Which of the folllowing Excel formulas looks easier to understand?

=VLOOKUP(B9,$A$2:$C$6,2,TRUE)+VLOOKUP(B9,$A$2:$C$6,3,TRUE)*(B9-(VLOOKUP(B9,$A$2:$C$6,1,TRUE)))

or

=VLOOKUP(B9,$A$2:$C$6,2,TRUE)+

VLOOKUP(B9,$A$2:$C$6,3,TRUE)*

(B9-(VLOOKUP(B9,$A$2:$C$6,1,TRUE)))

They’re both the same formula — the second one just has some line breaks inserted to make understanding it easier. Excel will evaluate them the same way, too!

If you picked the second one, you’ve obviously had the problem before where you tried to figure out why a formula wasn’t calculating the way you thought it should…

When I get a complicated, usually multi-conditional (multiple IF tests), formula, I like to break the logical pieces of the formula into different lines. Even though I did that for explanatory purposes, Excel will actually use that formatting in its calculations, as you can see in the first example.

Breaking a formula into multiple lines makes it much easier to debug when it’s not calculating correctly because of a misplaced comma or parenthesis.

While I haven’t figured out how to make Excel break the formula into multiple lines, it’s easy to do in the free editor software Notepad++. Then, just past the formula into the cell-editing field in Excel.

Tech Tip

Don’t paste it directly into the cell, as Excel will paste each line of the formula to a different cell. Select the cell, then paste the formula into the cell-editing field near the top of the Excel window.

Let’s take a look at the formula in Notepad++:

While Notepad++ isn’t really designed for editing Excel formulas, it is a programmer’s editor. Notice how Notepad++ highlights the matching parentheses in the formula. Rather than trying to do all of them at one time (like Excel does), Notepad++ highlights based on where the cursor is located.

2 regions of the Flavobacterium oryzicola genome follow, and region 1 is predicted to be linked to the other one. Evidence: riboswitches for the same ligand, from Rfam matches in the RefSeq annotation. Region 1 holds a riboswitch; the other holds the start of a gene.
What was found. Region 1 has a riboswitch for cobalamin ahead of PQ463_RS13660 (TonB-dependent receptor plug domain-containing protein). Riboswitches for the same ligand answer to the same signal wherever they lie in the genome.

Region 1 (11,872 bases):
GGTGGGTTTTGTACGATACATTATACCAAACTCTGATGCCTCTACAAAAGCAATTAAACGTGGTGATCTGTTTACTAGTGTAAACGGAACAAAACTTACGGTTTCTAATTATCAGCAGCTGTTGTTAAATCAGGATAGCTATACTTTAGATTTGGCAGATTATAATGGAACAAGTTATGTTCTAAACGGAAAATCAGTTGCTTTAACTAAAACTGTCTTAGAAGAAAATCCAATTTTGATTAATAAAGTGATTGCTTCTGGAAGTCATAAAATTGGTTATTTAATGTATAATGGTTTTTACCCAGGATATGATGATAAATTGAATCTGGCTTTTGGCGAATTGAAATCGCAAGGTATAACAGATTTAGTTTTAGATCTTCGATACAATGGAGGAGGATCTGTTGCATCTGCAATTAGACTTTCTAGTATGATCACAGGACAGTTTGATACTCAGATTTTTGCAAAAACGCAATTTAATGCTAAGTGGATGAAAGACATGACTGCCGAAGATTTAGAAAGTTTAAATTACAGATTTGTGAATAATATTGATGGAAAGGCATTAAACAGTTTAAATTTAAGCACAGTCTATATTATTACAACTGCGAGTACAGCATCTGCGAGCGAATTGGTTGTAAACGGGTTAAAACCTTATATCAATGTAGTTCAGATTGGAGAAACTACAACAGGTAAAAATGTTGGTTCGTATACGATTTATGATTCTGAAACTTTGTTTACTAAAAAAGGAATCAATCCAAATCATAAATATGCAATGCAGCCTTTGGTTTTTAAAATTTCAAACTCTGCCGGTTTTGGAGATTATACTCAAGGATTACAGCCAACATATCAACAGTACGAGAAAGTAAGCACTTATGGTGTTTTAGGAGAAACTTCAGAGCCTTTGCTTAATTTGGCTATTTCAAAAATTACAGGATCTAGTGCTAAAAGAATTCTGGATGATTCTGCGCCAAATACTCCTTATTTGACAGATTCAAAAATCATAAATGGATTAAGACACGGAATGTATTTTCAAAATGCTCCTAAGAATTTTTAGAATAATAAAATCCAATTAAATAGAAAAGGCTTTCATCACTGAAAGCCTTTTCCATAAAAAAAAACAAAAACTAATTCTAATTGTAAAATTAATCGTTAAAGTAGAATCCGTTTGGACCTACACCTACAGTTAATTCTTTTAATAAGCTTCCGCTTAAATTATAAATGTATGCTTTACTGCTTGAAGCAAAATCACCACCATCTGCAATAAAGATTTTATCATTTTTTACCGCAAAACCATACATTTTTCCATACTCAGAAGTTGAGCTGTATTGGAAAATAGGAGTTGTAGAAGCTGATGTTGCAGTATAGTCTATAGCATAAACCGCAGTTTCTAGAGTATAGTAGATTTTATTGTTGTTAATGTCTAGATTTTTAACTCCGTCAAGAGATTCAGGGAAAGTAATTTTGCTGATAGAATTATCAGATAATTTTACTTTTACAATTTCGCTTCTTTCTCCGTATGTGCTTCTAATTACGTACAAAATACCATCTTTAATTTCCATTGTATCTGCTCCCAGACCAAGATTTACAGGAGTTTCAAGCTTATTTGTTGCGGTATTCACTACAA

Personally, I prefer this style to Excel’s use of multiple colors — some of which get confusing when there are a lot of parentheses involved.

Whenever I have a formula that isn’t working right, I copy it into Notepad++ to help me figure out what’s wrong.

After all, the price is right — Notepad++ is free. It’s actively updated, and checks for updates when you start Notepad++.

If it finds that there’s a new version, it will offer to download and update to the newer program. If your firewall (or your office firewall) blocks updating this way, you can always download the new version and install it in the usual manner.

One final tip on Notepad++: if you want to look at a web site’s source code and you use Internet Explorer, be sure to check the install option that let’s you use Notepad++ as the default source code viewer. The color coding of the source code is far superior to regular Notepad’s black text. As far as I know, that function only applies to Internet Explorer. Firefox and Opera have their own source code viewers that provide color displays.

JohnM says

I’ve heard of Notepad++ before but never actually used it. I do a fair amount of coding with html and css, so it might be worth looking into.

That macro function on the menu bar looks interesting. I’ve used macros in Microsoft Office very effectively. They can save literally hours of work if deployed astutely.

It might be worth pointing out that the default html editor can be set in both Windows Control Panel and via Internet Explorer’s Tools menu. If you wanted to set Notepad++ to the default code editor subsequently to installing it, then it’s still possible using either of those methods.

Anything that can simplify formula-building in Excel is a good thing!

Francis Hayes says

Hi Terry, you can easily break a long formula into multiple lines in Excel the same way you break text into multiple lines a cell…hold down the ALT key and press Enter to insert a line break. And now with Excel 2007/2010 you can even drag the bottom of the formula bar to resize it to display to whole multi-line formula.